Fintechs in the wealth management space is as likely to be affected as the young, new-to-the-market consumers they court feel confident in their market approach as the economy tightens, and the urge to buy meme stocks becomes less appealing.

Challenger banks are also struggling on their path toward profitability.  

According to research by analysts, Simon-Kucher, only 5 percent of challenger banks are able to turn a profit, while the majority of challenger banks earn less than $30 USD in annual revenues per customer. Out of the 25 biggest challenger banks, only two of them were able to reach profitability.

The research also discovered that in the US, less than “a handful” of the country’s leading 85 neo-banks have reached a breakeven point, and several are losing as much as $140 per customer annually.

Alongside the growth of the sector, competition has also increased, making it harder to stand out as a new entrant in the market. Not only have incumbents invested in their digital offerings, but as many as one in three challenger banks are digital subsidiaries launched by incumbents in the financial services industry. Thus are able to combine deep industry knowledge, lower cost of capital for lending, as well as piggybacking on established brands in the market.

As growth has been the primary metric for success, many challenger banks have rapidly expanded in new geographies and have been obsessed with opening as many accounts as possible without thinking about how to make them profitable, while at the same time operating with affiliate programs and customer onboarding benefits that might not be financially sustainable in the long run.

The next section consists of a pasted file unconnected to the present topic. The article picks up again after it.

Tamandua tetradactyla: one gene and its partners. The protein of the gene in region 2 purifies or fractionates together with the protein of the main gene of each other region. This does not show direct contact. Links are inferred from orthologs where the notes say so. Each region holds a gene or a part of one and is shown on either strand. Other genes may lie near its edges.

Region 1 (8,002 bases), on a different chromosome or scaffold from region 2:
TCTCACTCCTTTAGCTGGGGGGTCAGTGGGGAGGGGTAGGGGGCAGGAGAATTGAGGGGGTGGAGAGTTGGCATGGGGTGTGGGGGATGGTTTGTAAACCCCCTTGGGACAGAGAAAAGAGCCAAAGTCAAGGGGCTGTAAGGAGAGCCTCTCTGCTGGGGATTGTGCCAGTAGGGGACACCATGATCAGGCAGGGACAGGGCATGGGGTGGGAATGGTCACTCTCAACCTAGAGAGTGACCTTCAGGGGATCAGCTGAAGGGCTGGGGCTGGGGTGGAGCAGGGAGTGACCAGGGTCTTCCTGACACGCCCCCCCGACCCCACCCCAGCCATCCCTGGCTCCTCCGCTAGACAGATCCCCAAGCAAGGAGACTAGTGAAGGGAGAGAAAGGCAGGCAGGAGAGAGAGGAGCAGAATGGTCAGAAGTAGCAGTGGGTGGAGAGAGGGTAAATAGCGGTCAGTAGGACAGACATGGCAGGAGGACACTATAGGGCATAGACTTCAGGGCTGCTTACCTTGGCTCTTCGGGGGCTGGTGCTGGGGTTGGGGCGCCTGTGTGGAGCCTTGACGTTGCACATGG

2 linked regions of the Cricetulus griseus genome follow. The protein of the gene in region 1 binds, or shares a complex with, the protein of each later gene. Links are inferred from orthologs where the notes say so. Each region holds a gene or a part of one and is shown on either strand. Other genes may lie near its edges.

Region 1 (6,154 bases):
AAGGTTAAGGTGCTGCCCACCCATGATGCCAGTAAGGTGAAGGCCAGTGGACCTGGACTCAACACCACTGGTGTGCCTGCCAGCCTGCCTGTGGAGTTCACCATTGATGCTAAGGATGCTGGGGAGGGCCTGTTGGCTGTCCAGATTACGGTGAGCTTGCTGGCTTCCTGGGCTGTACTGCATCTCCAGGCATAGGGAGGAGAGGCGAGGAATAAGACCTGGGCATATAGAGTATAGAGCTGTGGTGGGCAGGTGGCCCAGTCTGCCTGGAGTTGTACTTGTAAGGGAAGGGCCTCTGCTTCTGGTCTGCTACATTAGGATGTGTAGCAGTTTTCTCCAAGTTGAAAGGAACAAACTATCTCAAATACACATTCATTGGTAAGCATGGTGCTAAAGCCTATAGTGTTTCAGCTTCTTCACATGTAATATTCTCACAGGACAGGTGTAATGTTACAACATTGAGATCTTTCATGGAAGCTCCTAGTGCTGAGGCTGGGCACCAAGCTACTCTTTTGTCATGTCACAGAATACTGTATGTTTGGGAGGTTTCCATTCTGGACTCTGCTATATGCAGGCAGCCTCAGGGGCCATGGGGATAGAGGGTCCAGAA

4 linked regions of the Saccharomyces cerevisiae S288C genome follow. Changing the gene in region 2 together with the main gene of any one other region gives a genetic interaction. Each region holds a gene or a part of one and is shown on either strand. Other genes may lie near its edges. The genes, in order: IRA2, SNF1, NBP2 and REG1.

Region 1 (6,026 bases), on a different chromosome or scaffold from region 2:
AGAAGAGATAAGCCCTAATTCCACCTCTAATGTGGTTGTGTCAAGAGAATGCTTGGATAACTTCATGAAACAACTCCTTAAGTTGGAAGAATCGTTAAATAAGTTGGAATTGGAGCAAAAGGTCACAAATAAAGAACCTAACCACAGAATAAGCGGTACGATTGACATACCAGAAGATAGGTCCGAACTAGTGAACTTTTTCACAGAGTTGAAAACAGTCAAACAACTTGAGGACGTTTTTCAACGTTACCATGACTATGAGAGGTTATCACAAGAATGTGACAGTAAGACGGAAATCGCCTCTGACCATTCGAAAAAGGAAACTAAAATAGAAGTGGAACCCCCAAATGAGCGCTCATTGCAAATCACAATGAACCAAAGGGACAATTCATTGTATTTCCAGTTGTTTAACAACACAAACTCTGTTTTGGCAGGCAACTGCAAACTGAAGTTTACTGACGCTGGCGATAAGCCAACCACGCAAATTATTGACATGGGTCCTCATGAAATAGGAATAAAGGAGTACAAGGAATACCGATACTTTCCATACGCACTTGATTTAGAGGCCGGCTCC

Even though market sentiment affects various players differently. While players like Revolut announce new feature expansions like instant messaging and extended crypto functionality to enable its user to pay with crypto with their Revolut cards like Chime are resorting to cost-cutting measures by laying off 12 percent of their staff.

Thus, joining the ranks of a growing roster of fintechs such as Stripe, Credit Karma, Pleo and several others that are announcing layoffs these days.

As we enter the inevitable recession that has been looming on the horizon through 2022, the fintech space will have its acid test on its staying power and a force to be reckoned with for incumbent financial institutions.

Although a shift in the market sentiment undoubtedly represent a wake up call for the industry, it is not all doom and gloom. There is still a plethora of problems to be solved in the financial services industry. Although incumbents have awakened from their slumber, small niche fintech players are avle to move faster, and tend to be more socialized in their approach.

Even though the fintech term is a wide umbrella covering various business models and concepts, a majority of leading fintech players inhibit core economics derived from financial services businesses. Businesses that are capital intensive, slowed down by compliance, and tend to have lower multiples.